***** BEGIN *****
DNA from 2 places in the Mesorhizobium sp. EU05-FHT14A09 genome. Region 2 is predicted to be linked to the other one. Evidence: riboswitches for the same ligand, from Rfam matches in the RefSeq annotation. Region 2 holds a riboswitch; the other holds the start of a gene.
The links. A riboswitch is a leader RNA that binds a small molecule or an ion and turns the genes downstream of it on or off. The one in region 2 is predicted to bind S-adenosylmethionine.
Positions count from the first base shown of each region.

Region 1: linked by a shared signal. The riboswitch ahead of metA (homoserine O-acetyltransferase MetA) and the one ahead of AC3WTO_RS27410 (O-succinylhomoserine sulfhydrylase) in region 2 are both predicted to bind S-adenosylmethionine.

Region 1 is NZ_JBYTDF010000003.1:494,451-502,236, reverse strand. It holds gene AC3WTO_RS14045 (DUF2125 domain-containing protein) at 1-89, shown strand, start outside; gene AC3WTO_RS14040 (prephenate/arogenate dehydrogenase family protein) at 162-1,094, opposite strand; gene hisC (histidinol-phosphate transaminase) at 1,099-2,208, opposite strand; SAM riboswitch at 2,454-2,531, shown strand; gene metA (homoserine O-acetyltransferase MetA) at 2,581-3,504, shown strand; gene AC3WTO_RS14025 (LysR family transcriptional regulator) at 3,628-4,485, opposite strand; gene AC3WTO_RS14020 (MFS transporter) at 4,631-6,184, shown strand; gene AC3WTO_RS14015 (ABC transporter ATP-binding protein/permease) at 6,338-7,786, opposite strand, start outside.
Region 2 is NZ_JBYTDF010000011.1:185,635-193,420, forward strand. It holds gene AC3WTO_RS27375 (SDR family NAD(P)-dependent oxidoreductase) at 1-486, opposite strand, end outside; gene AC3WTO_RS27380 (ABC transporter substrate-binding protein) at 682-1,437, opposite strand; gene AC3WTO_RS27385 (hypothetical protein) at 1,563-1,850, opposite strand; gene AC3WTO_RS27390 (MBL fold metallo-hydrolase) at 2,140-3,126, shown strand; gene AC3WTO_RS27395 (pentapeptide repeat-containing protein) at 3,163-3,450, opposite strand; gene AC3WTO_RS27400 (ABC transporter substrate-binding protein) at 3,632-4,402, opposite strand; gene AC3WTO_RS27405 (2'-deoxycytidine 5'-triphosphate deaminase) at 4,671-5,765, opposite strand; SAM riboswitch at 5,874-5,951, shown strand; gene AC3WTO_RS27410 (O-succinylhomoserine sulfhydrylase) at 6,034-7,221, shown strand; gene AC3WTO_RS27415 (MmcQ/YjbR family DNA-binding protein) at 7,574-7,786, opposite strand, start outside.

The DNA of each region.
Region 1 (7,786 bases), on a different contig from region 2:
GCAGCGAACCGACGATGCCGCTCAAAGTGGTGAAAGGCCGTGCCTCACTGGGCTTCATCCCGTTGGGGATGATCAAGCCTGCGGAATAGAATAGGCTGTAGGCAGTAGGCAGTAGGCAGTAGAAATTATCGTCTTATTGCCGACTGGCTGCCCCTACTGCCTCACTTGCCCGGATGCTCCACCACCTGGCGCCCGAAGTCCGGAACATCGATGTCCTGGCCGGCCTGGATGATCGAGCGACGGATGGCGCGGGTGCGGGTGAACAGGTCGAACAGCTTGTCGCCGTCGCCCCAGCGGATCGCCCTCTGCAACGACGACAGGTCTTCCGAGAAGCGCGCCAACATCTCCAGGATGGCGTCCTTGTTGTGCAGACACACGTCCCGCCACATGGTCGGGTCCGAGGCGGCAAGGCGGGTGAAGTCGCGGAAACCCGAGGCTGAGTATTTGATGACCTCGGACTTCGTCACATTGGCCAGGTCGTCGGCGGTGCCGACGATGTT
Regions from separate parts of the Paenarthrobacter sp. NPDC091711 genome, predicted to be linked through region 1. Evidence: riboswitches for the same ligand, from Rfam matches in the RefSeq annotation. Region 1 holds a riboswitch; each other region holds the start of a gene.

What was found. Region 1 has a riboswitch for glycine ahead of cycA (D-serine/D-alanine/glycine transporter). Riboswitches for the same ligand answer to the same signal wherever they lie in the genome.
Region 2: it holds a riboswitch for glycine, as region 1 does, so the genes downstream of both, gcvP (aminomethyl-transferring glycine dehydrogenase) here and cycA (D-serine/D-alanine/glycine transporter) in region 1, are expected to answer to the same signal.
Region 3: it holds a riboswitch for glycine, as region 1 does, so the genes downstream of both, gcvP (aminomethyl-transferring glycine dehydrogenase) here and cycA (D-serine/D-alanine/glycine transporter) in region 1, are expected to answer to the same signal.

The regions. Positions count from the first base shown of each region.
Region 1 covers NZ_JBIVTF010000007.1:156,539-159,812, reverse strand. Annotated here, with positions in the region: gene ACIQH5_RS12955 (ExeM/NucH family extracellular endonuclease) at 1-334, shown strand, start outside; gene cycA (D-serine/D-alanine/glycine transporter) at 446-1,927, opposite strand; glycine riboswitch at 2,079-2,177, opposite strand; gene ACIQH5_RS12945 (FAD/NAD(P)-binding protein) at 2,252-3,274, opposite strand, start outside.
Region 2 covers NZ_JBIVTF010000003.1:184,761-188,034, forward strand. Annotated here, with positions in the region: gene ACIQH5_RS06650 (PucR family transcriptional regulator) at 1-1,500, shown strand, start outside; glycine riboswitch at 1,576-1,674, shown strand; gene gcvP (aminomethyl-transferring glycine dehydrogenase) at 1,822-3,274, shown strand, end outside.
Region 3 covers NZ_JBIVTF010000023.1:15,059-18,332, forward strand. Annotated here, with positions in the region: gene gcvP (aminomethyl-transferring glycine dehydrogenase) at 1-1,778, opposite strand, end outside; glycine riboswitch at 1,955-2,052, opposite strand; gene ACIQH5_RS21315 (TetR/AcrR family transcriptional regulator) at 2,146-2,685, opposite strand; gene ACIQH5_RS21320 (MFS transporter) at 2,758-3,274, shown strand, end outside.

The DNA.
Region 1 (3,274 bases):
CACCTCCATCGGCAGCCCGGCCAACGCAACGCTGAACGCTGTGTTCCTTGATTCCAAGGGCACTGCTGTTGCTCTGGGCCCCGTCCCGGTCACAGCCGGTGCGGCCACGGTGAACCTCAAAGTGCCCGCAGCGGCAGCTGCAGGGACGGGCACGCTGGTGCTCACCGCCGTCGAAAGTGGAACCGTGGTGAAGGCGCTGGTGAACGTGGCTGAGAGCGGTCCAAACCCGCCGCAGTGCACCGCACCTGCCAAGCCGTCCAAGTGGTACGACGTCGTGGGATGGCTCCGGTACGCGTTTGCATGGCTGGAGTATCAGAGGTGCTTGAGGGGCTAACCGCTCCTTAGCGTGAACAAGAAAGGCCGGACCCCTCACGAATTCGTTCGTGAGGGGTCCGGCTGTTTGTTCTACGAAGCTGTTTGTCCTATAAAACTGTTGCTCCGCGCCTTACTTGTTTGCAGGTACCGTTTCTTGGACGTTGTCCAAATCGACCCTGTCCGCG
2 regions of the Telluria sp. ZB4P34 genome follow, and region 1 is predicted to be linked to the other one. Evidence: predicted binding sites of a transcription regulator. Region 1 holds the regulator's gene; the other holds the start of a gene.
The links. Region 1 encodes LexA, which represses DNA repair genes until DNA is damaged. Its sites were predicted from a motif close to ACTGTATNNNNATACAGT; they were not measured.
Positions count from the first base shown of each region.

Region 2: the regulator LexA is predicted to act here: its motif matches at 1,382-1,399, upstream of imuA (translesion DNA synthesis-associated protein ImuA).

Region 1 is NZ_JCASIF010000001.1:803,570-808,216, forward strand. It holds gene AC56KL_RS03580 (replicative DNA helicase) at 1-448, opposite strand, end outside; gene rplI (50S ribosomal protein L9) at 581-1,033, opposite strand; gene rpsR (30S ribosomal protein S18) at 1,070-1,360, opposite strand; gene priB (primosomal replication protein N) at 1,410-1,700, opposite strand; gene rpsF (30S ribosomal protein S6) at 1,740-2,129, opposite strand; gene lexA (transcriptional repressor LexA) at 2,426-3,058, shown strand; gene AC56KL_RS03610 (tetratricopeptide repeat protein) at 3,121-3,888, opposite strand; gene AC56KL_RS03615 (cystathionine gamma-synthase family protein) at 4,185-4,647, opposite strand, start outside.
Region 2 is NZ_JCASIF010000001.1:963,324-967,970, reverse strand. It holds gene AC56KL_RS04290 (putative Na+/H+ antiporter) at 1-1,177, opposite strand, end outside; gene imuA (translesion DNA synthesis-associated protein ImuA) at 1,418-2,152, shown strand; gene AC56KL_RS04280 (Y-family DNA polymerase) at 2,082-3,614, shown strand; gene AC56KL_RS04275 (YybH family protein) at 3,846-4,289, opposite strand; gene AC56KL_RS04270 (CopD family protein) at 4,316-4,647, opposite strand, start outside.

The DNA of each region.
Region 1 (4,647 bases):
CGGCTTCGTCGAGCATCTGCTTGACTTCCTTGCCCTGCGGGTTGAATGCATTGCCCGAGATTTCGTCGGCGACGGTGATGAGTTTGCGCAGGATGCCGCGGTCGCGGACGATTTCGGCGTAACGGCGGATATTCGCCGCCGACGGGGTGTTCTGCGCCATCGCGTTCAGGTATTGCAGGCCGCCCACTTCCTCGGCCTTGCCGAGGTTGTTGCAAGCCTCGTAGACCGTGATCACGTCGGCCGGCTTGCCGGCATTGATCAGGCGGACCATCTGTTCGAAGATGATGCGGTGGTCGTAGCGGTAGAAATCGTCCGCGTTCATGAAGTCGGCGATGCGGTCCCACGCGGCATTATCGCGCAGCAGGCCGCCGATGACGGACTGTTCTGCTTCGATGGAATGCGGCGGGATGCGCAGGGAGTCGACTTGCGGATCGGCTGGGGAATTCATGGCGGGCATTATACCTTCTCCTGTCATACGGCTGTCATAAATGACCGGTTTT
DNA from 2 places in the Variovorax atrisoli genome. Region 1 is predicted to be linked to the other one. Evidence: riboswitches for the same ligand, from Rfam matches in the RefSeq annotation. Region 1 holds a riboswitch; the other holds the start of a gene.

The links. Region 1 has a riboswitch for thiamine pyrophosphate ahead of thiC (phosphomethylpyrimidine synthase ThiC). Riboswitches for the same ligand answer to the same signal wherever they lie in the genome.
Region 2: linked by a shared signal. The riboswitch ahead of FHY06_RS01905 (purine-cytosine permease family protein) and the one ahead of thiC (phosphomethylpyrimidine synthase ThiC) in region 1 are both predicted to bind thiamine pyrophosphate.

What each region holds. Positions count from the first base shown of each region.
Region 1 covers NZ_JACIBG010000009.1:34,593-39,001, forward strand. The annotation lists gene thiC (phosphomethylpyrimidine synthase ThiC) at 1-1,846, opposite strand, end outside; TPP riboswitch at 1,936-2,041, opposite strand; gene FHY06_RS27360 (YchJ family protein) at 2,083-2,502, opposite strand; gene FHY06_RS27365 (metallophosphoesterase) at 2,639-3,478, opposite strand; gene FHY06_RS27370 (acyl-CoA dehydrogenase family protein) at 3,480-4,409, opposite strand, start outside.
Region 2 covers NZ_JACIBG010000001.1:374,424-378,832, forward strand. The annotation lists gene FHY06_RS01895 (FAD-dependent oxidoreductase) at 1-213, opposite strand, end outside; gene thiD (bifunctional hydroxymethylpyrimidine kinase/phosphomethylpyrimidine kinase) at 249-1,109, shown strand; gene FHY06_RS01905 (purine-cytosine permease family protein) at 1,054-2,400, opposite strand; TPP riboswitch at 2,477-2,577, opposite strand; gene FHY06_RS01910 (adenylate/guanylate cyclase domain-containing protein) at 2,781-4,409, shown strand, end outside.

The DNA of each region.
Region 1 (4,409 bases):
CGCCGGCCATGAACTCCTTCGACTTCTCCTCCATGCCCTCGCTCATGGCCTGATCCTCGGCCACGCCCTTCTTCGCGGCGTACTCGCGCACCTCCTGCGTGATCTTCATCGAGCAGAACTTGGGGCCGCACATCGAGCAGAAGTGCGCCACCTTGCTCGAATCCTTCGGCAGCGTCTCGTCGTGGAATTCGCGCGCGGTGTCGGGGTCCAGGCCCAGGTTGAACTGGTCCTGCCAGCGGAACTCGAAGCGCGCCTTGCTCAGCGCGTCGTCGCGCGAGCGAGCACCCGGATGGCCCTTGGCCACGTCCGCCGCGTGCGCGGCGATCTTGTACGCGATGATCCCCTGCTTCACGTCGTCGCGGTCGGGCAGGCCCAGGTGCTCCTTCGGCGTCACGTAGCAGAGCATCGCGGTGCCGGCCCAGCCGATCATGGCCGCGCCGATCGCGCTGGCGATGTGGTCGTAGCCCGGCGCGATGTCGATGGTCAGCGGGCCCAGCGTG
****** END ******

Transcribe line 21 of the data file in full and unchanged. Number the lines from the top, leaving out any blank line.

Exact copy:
2 regions of the Telluria sp. ZB4P34 genome follow, and region 1 is predicted to be linked to the other one. Evidence: predicted binding sites of a transcription regulator. Region 1 holds the regulator's gene; the other holds the start of a gene.